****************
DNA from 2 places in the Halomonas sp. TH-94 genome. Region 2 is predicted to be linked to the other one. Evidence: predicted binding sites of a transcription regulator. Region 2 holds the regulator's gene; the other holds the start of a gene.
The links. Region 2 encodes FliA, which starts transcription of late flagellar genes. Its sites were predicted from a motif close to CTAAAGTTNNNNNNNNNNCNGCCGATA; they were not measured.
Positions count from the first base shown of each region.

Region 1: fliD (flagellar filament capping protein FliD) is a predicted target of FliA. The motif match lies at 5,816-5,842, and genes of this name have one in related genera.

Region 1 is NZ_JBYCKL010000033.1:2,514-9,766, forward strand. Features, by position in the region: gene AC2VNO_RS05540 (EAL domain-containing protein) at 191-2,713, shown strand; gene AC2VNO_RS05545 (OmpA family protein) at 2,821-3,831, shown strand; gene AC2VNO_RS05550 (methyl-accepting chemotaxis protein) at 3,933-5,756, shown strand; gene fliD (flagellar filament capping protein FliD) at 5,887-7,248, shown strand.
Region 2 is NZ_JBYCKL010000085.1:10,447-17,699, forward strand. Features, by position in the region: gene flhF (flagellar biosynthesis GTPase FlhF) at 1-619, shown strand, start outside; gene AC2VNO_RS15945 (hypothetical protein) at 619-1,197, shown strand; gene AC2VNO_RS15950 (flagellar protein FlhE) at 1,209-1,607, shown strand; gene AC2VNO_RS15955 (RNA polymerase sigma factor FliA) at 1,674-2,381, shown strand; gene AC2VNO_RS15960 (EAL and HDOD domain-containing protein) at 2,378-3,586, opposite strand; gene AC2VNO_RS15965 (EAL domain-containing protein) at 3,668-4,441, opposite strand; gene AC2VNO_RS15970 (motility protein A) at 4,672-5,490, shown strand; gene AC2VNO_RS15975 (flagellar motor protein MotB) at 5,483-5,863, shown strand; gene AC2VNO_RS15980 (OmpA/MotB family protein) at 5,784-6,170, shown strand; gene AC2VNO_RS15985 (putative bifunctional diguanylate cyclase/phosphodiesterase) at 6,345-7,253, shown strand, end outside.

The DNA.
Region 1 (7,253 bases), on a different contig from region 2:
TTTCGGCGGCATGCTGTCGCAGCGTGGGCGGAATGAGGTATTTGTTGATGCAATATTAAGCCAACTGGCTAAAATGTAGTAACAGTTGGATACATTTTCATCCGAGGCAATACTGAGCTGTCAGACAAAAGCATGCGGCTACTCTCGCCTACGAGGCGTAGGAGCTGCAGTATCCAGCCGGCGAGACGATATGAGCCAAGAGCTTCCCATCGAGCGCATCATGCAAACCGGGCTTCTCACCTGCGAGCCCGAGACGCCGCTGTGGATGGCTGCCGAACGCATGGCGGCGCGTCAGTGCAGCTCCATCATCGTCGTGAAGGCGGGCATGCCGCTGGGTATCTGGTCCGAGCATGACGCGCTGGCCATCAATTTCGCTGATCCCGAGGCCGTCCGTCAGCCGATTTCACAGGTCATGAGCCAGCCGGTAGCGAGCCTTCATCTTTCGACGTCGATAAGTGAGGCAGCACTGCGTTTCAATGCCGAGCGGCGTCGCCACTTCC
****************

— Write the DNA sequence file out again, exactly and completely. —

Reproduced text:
DNA from 2 places in the Halomonas sp. TH-94 genome. Region 2 is predicted to be linked to the other one. Evidence: predicted binding sites of a transcription regulator. Region 2 holds the regulator's gene; the other holds the start of a gene.
The links. Region 2 encodes FliA, which starts transcription of late flagellar genes. Its sites were predicted from a motif close to CTAAAGTTNNNNNNNNNNCNGCCGATA; they were not measured.
Positions count from the first base shown of each region.

Region 1: fliD (flagellar filament capping protein FliD) is a predicted target of FliA. The motif match lies at 5,816-5,842, and genes of this name have one in related genera.

Region 1 is NZ_JBYCKL010000033.1:2,514-9,766, forward strand. Features, by position in the region: gene AC2VNO_RS05540 (EAL domain-containing protein) at 191-2,713, shown strand; gene AC2VNO_RS05545 (OmpA family protein) at 2,821-3,831, shown strand; gene AC2VNO_RS05550 (methyl-accepting chemotaxis protein) at 3,933-5,756, shown strand; gene fliD (flagellar filament capping protein FliD) at 5,887-7,248, shown strand.
Region 2 is NZ_JBYCKL010000085.1:10,447-17,699, forward strand. Features, by position in the region: gene flhF (flagellar biosynthesis GTPase FlhF) at 1-619, shown strand, start outside; gene AC2VNO_RS15945 (hypothetical protein) at 619-1,197, shown strand; gene AC2VNO_RS15950 (flagellar protein FlhE) at 1,209-1,607, shown strand; gene AC2VNO_RS15955 (RNA polymerase sigma factor FliA) at 1,674-2,381, shown strand; gene AC2VNO_RS15960 (EAL and HDOD domain-containing protein) at 2,378-3,586, opposite strand; gene AC2VNO_RS15965 (EAL domain-containing protein) at 3,668-4,441, opposite strand; gene AC2VNO_RS15970 (motility protein A) at 4,672-5,490, shown strand; gene AC2VNO_RS15975 (flagellar motor protein MotB) at 5,483-5,863, shown strand; gene AC2VNO_RS15980 (OmpA/MotB family protein) at 5,784-6,170, shown strand; gene AC2VNO_RS15985 (putative bifunctional diguanylate cyclase/phosphodiesterase) at 6,345-7,253, shown strand, end outside.

The DNA.
Region 1 (7,253 bases), on a different contig from region 2:
TTTCGGCGGCATGCTGTCGCAGCGTGGGCGGAATGAGGTATTTGTTGATGCAATATTAAGCCAACTGGCTAAAATGTAGTAACAGTTGGATACATTTTCATCCGAGGCAATACTGAGCTGTCAGACAAAAGCATGCGGCTACTCTCGCCTACGAGGCGTAGGAGCTGCAGTATCCAGCCGGCGAGACGATATGAGCCAAGAGCTTCCCATCGAGCGCATCATGCAAACCGGGCTTCTCACCTGCGAGCCCGAGACGCCGCTGTGGATGGCTGCCGAACGCATGGCGGCGCGTCAGTGCAGCTCCATCATCGTCGTGAAGGCGGGCATGCCGCTGGGTATCTGGTCCGAGCATGACGCGCTGGCCATCAATTTCGCTGATCCCGAGGCCGTCCGTCAGCCGATTTCACAGGTCATGAGCCAGCCGGTAGCGAGCCTTCATCTTTCGACGTCGATAAGTGAGGCAGCACTGCGTTTCAATGCCGAGCGGCGTCGCCACTTCC